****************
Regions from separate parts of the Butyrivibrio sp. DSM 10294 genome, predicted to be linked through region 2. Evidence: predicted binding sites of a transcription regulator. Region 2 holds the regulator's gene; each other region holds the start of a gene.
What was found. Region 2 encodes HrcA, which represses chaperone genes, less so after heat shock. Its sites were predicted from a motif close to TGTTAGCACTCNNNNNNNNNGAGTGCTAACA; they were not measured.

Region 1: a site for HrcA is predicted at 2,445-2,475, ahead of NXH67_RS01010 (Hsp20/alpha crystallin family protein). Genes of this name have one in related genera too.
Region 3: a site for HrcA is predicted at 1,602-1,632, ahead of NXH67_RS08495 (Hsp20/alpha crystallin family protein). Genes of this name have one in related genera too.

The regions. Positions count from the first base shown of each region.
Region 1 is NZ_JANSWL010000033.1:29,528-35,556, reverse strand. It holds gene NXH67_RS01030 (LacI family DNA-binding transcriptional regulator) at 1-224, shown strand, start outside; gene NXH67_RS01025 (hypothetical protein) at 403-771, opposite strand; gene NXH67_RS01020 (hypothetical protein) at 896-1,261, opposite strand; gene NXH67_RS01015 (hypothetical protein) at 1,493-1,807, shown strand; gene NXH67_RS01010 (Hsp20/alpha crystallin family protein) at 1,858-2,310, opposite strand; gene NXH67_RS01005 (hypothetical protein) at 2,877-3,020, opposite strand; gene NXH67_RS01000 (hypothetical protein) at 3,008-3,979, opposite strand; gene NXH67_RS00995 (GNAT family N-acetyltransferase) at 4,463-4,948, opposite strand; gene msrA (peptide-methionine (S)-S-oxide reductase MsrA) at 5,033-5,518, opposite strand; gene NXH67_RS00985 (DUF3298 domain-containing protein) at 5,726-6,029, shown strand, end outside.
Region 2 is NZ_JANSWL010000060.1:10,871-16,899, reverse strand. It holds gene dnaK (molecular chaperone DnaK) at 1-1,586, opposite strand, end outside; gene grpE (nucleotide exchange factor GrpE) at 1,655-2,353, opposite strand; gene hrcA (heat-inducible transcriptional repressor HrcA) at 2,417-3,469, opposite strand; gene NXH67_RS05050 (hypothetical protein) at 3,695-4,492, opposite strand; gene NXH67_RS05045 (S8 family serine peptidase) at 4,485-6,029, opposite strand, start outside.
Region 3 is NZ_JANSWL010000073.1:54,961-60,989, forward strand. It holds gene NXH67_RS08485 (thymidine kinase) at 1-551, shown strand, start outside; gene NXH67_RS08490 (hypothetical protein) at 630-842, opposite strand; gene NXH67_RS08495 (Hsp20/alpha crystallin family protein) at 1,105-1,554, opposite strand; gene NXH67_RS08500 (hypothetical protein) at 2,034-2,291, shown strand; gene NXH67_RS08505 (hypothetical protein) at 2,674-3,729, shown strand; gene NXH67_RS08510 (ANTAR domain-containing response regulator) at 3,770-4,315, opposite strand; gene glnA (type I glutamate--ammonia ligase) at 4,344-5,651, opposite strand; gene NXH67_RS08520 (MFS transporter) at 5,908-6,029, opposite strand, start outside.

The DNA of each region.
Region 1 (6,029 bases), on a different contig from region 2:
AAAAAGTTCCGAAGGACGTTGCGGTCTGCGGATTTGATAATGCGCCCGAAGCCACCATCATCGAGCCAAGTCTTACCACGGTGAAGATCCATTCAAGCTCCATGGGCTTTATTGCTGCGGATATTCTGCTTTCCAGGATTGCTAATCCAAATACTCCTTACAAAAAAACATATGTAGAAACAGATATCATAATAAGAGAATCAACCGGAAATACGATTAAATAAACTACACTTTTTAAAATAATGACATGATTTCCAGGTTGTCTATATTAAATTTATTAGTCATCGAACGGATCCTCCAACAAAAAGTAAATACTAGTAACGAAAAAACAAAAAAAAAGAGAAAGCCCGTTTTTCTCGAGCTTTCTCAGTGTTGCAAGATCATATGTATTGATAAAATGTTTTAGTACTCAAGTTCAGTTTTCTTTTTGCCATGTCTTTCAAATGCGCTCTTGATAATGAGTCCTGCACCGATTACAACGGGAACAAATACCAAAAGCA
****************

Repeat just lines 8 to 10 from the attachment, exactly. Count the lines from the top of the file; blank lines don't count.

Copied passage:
Region 3 is NZ_JANSWL010000073.1:54,961-60,989, forward strand. It holds gene NXH67_RS08485 (thymidine kinase) at 1-551, shown strand, start outside; gene NXH67_RS08490 (hypothetical protein) at 630-842, opposite strand; gene NXH67_RS08495 (Hsp20/alpha crystallin family protein) at 1,105-1,554, opposite strand; gene NXH67_RS08500 (hypothetical protein) at 2,034-2,291, shown strand; gene NXH67_RS08505 (hypothetical protein) at 2,674-3,729, shown strand; gene NXH67_RS08510 (ANTAR domain-containing response regulator) at 3,770-4,315, opposite strand; gene glnA (type I glutamate--ammonia ligase) at 4,344-5,651, opposite strand; gene NXH67_RS08520 (MFS transporter) at 5,908-6,029, opposite strand, start outside.

The DNA of each region.
Region 1 (6,029 bases), on a different contig from region 2: